America spends billions each year on security cooperation and assistance programs, but the results do not match the investment. To help improve efficiencies, the Center for American Progress recently proposed consolidating all these programs within the State Department.
That would be a big mistake, because it would minimize the Pentagon’s role in shaping and directing security assistance and, ultimately, the program’s military objectives would be subordinated to State Department interests, such as judicial reform and humanitarian programs. Those are not the values by which such security assistance programs should be solely judged.
Security sector assistance programs deliver arms, military training, and other defense-related services to allies and partner nation governments via grants, loans, credit, cash sales, or leasing. By definition, these programs should prioritize national security. To this end, reforms should enhance joint State and Defense authorities so programs are evaluated in terms of America’s national strategic goals.
In the existing system, State consults with Defense on its security assistance designs. Defense then implements State programs, as well as its own security cooperation programs, such as multinational military exercises and military training and advising.
The departments differ in the scope to which they apply security assistance. Defense programs target narrower national security objectives, such as the Maritime Security Initiative, launched in 2015 to expand maritime domain awareness. State’s programs, such as the Central America Regional Security Initiative, emphasize broader regional stability and humanitarian goals.
Assistance programs can be better tailored to their objectives when State shares directive authority and decision-making power with the entity most relevant to each program’s purpose. For example, when the objective is military capacity-building, the Defense Department should be an equal partner; when the goal is justice system reform, the Department of Justice should be a full partner.
Consider how the Philippines used American-sourced coast guard cutters when responding to China’s intrusions at Whitsun Reef earlier this year. Given President Biden’s emphasis on strategic competition with China, strengthening partner nations to resist Beijing’s maritime coercion should be a no-brainer. In this context, State should ensure it ties the objectives of its weapons sales program to Defense Department priorities, such as improving maritime domain awareness, by enabling the Philippines and, perhaps other countries, to increase patrols of exclusive economic zones.
Another report published this month by the Center for a New American Security rightly suggests that security assistance in the Middle East should be guided by strategy and applied narrowly to military effects. However, the report’s recommendations are limited to counterterrorism activities and a strategy of deprioritizing the Middle East in favor of the Indo-Pacific. If limiting security assistance to military purposes would make programs more effective in a region of waning emphasis, it stands to reason that this should be the formative basis for all security assistance programs, especially when strategy calls for increased investment in the security capacities of partner nations.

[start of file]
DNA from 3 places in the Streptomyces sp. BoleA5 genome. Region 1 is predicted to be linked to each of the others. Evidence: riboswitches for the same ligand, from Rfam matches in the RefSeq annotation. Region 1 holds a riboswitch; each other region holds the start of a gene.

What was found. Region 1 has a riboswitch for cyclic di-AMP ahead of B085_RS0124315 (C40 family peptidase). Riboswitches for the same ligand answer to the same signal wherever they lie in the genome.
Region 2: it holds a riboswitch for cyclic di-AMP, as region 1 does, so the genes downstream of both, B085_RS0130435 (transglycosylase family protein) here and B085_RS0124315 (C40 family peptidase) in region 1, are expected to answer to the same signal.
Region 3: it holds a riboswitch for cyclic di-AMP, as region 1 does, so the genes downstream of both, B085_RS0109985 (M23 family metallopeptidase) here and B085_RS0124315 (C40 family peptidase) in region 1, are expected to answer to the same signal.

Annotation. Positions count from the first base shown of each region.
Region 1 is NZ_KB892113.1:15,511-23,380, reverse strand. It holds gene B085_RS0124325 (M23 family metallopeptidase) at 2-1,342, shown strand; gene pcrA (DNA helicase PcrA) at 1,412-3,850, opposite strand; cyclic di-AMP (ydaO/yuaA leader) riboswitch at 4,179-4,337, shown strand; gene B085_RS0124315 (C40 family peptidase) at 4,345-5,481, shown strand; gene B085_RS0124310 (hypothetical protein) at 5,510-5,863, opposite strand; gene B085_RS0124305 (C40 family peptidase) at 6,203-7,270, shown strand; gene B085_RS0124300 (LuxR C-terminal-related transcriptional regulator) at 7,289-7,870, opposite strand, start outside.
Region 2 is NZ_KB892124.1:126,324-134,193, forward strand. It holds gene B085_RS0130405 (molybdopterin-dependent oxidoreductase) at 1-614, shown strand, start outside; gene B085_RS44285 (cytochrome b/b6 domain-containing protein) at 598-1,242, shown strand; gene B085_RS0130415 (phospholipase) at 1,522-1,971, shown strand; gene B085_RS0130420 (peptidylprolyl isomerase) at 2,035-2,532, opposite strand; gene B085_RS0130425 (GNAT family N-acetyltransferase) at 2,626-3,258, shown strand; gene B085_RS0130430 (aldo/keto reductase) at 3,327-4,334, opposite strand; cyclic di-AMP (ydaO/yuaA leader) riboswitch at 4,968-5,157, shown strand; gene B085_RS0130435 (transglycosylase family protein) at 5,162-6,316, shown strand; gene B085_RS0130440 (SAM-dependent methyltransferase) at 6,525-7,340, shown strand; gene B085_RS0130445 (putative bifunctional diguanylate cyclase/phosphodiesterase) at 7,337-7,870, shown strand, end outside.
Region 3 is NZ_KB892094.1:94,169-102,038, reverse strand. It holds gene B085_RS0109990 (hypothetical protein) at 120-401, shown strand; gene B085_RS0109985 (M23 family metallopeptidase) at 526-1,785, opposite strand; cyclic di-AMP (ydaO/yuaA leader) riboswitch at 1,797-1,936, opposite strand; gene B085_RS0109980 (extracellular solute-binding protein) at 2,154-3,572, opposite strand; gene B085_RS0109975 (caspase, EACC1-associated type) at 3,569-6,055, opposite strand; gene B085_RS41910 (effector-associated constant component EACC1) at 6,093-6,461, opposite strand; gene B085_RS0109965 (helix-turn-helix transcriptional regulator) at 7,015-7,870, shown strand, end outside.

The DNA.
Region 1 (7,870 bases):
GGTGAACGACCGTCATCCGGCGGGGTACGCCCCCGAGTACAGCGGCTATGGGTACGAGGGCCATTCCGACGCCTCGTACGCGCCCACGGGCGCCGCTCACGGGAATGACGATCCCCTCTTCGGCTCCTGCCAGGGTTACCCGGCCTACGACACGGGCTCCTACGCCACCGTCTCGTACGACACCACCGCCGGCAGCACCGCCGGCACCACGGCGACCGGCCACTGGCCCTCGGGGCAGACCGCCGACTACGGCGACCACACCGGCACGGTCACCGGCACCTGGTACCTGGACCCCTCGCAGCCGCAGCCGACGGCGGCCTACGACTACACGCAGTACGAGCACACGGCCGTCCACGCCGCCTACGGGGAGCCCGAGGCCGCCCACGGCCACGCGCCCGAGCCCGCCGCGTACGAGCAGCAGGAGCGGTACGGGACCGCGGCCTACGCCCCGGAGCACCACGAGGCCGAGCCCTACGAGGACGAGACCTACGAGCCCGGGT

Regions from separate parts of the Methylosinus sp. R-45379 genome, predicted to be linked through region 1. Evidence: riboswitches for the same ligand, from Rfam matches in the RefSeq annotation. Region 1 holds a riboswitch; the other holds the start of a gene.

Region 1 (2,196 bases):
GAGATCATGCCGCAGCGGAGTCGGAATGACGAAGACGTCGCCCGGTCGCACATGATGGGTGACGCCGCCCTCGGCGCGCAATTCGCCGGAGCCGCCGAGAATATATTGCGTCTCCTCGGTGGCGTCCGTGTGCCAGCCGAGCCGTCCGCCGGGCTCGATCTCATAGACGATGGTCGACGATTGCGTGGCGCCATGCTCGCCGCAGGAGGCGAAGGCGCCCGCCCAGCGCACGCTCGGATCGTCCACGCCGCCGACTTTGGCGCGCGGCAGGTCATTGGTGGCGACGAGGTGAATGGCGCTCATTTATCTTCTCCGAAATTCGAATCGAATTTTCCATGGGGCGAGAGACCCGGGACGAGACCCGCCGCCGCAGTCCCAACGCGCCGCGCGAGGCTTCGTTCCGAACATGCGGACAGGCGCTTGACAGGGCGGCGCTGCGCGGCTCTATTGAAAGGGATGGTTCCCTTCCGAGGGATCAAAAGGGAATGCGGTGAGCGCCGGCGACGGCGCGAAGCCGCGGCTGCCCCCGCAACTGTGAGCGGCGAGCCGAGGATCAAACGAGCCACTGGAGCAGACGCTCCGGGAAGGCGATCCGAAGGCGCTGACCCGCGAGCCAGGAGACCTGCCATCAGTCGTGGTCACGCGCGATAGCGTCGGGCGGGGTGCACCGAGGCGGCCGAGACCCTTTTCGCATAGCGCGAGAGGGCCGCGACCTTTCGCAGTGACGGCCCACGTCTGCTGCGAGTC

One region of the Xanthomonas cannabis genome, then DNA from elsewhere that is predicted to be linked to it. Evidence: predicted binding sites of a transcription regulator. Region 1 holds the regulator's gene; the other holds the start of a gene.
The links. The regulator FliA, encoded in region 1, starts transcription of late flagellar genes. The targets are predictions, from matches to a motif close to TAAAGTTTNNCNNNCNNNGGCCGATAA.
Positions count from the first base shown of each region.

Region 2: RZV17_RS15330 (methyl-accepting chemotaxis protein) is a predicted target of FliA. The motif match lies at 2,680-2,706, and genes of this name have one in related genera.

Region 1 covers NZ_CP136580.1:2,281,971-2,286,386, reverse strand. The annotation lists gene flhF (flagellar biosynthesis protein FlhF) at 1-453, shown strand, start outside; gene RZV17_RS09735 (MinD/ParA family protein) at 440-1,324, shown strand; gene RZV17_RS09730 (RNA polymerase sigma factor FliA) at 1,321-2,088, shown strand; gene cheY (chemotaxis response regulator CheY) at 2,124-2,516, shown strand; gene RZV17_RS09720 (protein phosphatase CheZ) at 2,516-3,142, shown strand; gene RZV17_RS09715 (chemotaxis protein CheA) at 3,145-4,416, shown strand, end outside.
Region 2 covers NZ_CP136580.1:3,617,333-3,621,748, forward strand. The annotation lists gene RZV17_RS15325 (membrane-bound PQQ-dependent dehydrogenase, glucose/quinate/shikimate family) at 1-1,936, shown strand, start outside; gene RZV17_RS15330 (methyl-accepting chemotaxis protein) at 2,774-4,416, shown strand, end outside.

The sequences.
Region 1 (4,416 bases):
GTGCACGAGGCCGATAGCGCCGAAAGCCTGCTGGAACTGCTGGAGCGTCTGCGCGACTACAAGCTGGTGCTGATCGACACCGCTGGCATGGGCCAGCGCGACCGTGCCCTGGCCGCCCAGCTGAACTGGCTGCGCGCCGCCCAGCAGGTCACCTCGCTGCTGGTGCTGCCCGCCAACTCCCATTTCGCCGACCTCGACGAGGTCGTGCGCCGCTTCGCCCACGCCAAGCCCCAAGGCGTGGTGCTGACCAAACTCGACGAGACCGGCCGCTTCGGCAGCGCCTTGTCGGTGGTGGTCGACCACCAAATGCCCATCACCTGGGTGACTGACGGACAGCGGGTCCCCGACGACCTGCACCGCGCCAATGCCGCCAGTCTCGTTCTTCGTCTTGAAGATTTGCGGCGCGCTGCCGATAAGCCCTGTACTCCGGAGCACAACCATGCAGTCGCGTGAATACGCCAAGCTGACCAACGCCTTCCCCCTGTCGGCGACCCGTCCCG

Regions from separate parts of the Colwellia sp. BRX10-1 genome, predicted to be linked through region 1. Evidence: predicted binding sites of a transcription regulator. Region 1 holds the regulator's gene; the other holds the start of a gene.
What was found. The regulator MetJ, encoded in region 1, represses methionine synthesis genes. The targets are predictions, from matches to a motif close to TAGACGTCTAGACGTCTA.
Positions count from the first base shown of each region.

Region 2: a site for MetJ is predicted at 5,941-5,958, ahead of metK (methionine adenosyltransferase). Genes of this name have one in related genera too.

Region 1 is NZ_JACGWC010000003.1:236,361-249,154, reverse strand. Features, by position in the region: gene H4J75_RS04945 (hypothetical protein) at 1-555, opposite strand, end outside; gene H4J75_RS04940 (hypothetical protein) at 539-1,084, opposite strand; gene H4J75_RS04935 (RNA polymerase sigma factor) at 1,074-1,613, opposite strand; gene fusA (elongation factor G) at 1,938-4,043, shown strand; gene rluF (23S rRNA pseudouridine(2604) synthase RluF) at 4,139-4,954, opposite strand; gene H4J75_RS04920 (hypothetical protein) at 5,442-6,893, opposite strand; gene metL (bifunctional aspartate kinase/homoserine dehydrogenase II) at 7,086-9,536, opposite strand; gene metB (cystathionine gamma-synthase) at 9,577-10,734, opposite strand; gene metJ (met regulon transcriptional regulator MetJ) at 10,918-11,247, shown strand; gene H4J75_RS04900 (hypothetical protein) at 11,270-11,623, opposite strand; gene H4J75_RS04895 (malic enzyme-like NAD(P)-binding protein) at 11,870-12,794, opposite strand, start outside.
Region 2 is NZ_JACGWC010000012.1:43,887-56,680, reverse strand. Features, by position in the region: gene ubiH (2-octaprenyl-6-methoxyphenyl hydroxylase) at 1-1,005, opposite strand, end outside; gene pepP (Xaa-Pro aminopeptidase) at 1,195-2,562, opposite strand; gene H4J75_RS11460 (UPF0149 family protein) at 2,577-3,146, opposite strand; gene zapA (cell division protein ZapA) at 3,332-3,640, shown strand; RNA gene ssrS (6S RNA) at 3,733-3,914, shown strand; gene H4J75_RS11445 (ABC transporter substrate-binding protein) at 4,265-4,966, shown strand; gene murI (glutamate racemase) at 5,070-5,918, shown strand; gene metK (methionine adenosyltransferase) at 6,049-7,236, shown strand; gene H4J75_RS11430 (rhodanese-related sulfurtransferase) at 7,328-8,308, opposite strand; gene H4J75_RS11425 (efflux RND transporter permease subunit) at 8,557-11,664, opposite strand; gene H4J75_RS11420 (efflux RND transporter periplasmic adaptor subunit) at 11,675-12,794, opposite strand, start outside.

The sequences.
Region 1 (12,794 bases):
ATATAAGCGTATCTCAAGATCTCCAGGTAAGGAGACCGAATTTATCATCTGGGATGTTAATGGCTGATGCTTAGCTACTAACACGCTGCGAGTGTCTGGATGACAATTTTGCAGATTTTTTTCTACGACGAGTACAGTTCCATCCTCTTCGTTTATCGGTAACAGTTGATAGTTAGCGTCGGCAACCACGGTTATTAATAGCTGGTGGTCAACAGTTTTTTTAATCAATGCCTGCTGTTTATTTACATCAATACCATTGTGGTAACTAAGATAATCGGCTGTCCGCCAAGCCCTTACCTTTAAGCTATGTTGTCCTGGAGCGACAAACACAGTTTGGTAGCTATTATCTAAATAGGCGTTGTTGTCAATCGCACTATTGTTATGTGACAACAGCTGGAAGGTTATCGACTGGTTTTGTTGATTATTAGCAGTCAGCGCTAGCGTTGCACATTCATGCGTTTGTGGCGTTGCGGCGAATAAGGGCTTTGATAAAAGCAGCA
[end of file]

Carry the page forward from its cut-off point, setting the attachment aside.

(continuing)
Reforms to security assistance should push the agencies in this direction, encouraging—or compelling—State to design its programs in closer coordination with the Pentagon and in support of Defense Department’s operational needs, such as improving military forward presence, wartime resilience and interoperability.
Congress should recognize and re-evaluate its role in these decision as well, as legislative earmarks can limit State’s directive agility and responsiveness. But even the best-laid plans cannot succeed without follow-through.
The Global Security Contingency Fund (GSCF), for example, tried to catalyze cooperation between State and Defense, but it neglected assessment processes. As a result, it fell short. This pilot program required concurrence from each department on any GSCF project and offered more flexibility in program funding. But two years after the first seven projects were announced, none had materialized. State and Defense failed to clearly define timeframes and track GSCF projects against those benchmarks, only starting to implement these standards years into the program. By 2016, execution still lagged expectations, and a frustrated Congress stopped paying for the program.
Regular evaluation that prioritizes timely, tangible measures of success directly tied to U.S. strategic interests is crucial to ensuring that programs deliver on their objectives. But as the GSCF showed, implementing assessments only after problems arise is damage control, not effective program design.
In devising reforms to ensure that U.S. funds, arms, and training are directed to viable projects that serve our national strategy, it’s critical to keep the main thing the main thing. State Department priorities for security assistance should emphasize specific national security objectives that enable better Defense Department forward presence, resilience and interoperability with our security partners.
Also critical is ongoing evaluation. Assessment processes should be implemented on the front end, not as an afterthought. Reforms must be carried out with the end in mind: security assistance for security purposes.
This piece originally appeared in Breaking Defense